Clashes bring Uzbekistan death toll to 42
Gunfire and explosions resounded in the capital Tuesday as Uzbek forces battled for hours with suspected Islamic militants after two more suicide attacks. Officials claimed 20 terrorists and three police died in the fighting.
The clashes Tuesday were centered in the Yalangach neighborhood, just outside the city limits off the road heading to the official home of President Islam Karimov.
An Associated Press reporter saw four separate sites of fighting in the district: remnants from two suicide bombings on roads, a burned-out building pockmarked with bullet holes and the bodies of at least five suspects splayed out in front of an apartment house.
The Interior Ministry said in an statement read on state-run TV that 20 terrorists and three police were killed in the confrontations that began about 7:20 a.m., while five other police were wounded.
"Twenty of them blew themselves up using self-made explosive devices," the ministry said of the alleged terrorists.
The clashes began with a pair of suicide bombings.
Police stopped a small car, and two alleged terrorists jumped out and detonated explosive-laden belts, killing themselves and three police and wounding five more officers, said a National Security Service officer at the scene who declined to give his name.
Down the road, a woman detonated explosives after refusing to heed police orders to stop approaching a bus, according to witnesses who said she set off the blast after officers shot her in the legs.
The suicide bomber was decapitated in the blast, said Hairniso Supiyeva, 64, whose front gate was pitted with shrapnel from the explosion. Three black-clad women who had been in a car with the bomber fled to a nearby apartment building, where police then began a nearly five-hour standoff with them and other suspects.
An Interior Ministry officer said 16 suspected terrorists - 11 men and five women - were killed in the apartment building.
Some were shot by police but others killed themselves with grenades, said the officer, who refused to give his name. His comments contradicted the Interior Ministry statement, and the bodies on the sidewalk also appeared intact and not torn apart by an explosion.
Five men escaped, said a building resident who refused to give her name. She said the women in the car wore veils revealing only their eyes, rare attire in secular Uzbekistan. She said they were speaking another Central Asian language she could not understand.
The people had moved into an apartment in the four-story building in January, the resident said, adding that a young man who spoke Uzbek with an accent signed the rent agreement. She didn't know how many people lived there, saying they spent their days elsewhere and returned in the evenings.
Another building several hundred yards away showed signs of heavy fighting, its walls blackened by fire and pocked by dozens of bullet holes. Neighbors who were cleaning up charred books and other debris said four young men were killed in the house and that none of its residents were home at the time of the shootout.
It was unclear whether the four were among the 16 the Interior Ministry officer reported killed in the siege.
Security was increased across the city, with soldiers on patrol and hotels deploying metal detectors and not allowing vehicles to approach. Soldiers with dogs patrolled the airport, but flights continued.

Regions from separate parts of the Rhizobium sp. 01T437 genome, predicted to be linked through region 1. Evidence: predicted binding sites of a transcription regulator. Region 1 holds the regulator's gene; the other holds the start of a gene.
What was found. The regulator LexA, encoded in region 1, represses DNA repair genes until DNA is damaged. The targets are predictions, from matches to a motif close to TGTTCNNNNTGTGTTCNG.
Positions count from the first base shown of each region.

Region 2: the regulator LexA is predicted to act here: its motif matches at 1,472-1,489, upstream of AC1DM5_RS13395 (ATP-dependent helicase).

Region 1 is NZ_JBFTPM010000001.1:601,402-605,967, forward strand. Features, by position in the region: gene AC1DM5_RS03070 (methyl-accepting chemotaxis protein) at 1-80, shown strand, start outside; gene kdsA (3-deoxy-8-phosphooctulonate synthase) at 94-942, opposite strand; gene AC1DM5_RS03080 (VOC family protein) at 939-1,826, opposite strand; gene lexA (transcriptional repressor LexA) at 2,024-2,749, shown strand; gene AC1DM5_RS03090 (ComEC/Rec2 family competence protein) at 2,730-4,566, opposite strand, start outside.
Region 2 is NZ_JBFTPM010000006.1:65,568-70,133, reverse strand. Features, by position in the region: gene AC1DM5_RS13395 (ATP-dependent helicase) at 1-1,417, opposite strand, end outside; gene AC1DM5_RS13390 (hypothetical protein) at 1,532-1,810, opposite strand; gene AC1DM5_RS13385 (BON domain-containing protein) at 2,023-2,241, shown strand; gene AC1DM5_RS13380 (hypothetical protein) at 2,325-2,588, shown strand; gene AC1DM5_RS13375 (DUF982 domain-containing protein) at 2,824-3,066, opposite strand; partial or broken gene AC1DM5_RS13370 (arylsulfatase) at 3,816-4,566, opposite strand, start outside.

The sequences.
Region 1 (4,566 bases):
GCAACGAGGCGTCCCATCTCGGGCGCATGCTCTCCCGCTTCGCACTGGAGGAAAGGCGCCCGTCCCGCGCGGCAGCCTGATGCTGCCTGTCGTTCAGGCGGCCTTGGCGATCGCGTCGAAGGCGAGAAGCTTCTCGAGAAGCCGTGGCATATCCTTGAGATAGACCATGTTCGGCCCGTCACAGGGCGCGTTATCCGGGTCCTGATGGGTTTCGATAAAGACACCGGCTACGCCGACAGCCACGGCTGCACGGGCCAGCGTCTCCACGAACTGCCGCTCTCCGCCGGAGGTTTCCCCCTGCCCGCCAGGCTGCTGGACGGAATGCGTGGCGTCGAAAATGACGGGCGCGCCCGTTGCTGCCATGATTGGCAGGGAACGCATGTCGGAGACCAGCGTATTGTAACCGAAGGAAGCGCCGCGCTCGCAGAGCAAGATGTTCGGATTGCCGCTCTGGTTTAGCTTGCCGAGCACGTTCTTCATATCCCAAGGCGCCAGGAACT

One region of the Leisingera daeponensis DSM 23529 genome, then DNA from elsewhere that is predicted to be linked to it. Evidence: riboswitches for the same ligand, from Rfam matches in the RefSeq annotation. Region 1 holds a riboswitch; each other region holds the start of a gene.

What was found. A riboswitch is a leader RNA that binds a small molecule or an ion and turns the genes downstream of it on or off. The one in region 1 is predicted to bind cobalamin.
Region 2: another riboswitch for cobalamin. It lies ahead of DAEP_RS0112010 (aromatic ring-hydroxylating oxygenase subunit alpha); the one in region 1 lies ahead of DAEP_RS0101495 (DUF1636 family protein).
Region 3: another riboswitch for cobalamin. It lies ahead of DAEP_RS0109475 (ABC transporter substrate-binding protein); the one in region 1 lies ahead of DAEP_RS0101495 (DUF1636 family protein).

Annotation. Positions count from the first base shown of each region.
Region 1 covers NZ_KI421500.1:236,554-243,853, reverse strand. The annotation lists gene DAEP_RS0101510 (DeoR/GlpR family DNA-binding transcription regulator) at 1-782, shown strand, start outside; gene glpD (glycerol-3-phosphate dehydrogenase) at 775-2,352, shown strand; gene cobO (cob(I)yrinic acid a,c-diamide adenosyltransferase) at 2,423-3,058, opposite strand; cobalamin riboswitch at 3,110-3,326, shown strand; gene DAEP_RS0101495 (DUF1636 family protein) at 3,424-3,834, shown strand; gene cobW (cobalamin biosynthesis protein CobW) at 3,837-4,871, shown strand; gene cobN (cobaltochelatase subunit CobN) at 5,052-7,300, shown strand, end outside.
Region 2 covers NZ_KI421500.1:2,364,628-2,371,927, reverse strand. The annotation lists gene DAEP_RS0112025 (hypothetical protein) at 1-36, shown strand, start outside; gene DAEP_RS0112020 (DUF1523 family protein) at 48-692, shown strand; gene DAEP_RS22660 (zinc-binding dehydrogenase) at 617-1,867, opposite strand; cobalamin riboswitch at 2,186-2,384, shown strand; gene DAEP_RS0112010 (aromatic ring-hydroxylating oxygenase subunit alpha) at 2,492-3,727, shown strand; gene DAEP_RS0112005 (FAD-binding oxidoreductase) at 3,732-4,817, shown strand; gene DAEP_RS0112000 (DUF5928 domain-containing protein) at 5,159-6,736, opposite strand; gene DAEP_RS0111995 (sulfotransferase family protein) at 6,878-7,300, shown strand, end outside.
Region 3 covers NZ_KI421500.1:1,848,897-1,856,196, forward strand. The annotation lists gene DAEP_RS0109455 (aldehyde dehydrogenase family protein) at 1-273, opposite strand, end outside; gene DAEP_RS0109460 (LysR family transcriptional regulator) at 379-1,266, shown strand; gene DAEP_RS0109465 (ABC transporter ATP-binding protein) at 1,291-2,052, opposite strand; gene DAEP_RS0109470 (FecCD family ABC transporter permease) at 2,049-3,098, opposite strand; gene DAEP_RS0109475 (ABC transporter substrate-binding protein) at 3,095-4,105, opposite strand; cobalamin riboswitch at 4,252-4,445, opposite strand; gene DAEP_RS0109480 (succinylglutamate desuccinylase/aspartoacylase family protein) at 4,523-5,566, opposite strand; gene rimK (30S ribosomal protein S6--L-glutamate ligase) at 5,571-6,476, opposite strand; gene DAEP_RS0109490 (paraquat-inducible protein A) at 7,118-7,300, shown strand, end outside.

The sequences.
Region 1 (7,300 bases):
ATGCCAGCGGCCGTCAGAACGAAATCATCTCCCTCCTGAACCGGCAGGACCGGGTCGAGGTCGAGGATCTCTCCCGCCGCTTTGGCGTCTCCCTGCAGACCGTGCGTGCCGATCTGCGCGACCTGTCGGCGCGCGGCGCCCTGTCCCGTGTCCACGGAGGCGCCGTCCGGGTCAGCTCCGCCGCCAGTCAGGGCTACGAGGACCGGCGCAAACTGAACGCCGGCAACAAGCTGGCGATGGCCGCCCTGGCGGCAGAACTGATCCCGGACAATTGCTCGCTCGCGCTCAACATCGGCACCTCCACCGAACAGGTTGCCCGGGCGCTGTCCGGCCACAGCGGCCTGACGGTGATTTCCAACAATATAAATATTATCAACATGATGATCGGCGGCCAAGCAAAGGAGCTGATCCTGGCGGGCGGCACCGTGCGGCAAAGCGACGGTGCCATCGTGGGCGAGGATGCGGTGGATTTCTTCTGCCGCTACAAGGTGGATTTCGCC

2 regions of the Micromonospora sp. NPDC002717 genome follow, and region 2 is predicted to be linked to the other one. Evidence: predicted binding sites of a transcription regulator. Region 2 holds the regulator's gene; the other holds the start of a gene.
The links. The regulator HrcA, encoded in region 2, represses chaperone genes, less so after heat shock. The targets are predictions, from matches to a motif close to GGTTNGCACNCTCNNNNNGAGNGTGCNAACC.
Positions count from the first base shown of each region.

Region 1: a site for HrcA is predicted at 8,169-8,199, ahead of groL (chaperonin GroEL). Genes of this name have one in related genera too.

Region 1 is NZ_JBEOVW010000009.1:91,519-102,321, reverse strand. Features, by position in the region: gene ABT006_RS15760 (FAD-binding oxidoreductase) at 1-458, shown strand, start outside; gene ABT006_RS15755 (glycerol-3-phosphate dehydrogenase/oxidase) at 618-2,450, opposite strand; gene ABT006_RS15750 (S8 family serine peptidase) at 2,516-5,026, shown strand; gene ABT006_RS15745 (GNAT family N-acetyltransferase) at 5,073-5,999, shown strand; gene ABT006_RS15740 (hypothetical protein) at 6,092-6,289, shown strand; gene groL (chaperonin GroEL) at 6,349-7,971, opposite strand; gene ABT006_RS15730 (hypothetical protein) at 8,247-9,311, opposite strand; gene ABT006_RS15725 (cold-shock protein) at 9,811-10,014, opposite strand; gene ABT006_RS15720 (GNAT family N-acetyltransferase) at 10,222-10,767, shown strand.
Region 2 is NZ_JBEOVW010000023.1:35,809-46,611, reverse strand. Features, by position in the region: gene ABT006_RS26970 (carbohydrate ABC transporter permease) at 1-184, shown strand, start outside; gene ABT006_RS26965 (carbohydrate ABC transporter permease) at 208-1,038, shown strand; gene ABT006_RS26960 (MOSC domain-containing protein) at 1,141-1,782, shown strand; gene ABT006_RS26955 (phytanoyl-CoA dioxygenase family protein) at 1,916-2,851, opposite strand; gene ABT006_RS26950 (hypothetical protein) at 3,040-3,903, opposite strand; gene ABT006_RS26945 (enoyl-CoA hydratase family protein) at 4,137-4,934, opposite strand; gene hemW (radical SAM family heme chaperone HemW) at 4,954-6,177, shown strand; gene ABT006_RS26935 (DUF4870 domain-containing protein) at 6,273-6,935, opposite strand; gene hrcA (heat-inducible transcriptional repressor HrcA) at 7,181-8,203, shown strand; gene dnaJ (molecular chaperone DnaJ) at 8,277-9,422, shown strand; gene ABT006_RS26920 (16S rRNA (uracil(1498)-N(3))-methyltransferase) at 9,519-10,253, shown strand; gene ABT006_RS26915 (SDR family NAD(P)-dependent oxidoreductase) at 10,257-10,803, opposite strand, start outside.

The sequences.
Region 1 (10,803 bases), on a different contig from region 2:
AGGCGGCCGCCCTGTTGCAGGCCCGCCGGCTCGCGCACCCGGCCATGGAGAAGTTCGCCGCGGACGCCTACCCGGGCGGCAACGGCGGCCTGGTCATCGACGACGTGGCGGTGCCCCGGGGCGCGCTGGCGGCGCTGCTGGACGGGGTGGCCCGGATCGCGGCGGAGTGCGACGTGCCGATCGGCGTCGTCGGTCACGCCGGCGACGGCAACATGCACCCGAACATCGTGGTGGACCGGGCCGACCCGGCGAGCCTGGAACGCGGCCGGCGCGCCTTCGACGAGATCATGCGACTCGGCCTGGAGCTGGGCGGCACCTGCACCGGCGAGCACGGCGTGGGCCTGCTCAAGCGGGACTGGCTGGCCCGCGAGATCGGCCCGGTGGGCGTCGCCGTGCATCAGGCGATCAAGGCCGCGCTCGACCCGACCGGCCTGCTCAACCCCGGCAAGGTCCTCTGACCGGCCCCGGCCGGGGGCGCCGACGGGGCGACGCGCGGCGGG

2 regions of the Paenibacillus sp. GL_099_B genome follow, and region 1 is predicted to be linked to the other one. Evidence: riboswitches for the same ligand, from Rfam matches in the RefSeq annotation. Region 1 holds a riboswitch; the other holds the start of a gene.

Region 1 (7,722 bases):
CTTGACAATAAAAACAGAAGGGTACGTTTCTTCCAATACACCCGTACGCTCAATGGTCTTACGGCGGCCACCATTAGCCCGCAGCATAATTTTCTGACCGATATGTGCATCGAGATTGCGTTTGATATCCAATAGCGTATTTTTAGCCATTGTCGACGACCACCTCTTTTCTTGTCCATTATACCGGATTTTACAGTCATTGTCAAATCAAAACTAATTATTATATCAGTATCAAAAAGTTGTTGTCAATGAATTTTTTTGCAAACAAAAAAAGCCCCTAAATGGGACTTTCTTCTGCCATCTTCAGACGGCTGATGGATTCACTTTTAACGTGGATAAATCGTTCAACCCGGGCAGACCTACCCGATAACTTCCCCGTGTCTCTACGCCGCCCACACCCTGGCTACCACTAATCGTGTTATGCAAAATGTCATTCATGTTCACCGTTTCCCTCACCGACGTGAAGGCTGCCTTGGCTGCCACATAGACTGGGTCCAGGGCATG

Nineteen people were killed and 26 wounded Sunday and Monday in violence that included the first suicide bombings in formerly Soviet Central Asia.
Secretary of State Colin Powell offered assistance Tuesday to the Uzbek government in its investigation.
A U.S. counterterrorism official, speaking on condition of anonymity, wouldn't comment on whether the United States was helping with surveillance or other aspects of security in Uzbekistan, nor could the official provide any details - or "signatures" - on the bombs.
State Department spokesman Richard Boucher said the United States had no information on who was responsible for the current attacks but noted the Islamic Movement of Uzbekistan has been the dominant threat in the country.
The group was believed to have been decimated in the U.S.-led anti-terror operations in Afghanistan, and Pakistani forces this month hunting al-Qaida fugitives on the Afghan border said they wounded the IMU's political leader.
Karimov has blamed the violence on Islamic extremists, and said several arrests had been made. He said Monday that backing for the attacks might have come from a banned radical group that has never before been linked to terrorism - Hizb ut-Tahrir. The group denied involvement.
Uzbek authorities claim Hizb ut-Tahrir is a breeding ground for terrorists and have sought unsuccessfully to have Washington label it a terrorist group.
Karimov said the attacks were planned six to eight months ago and maintained the organization and funding required to carry out such attacks indicated they had outside support.
However, David Lewis, project director in Central Asia for the International Crisis Group think tank, noted that only local targets were attacked.
"This looks like a series of attacks directly on the Uzbek regime, and specificially on the police," he said. "In that sense it looks less like IMU with its more global outlook than some more domestic group."
New York-based Human Rights Watch released a report Tuesday documenting the government's campaign of religious persecution, including torture and arrests of people engaged in legitimate religious activity - and expressed worry that the latest violence could spark a renewed crackdown on Muslims who choose to worship outside state-run mosques.
As police worked to gather evidence Tuesday fighting, residents worried that the violence wasn't over.
"Yesterday, Karimov said everything was fine in Uzbekistan and today it is happening again," said Farida Raupkhajayeva, 50. "We are afraid there will still be more."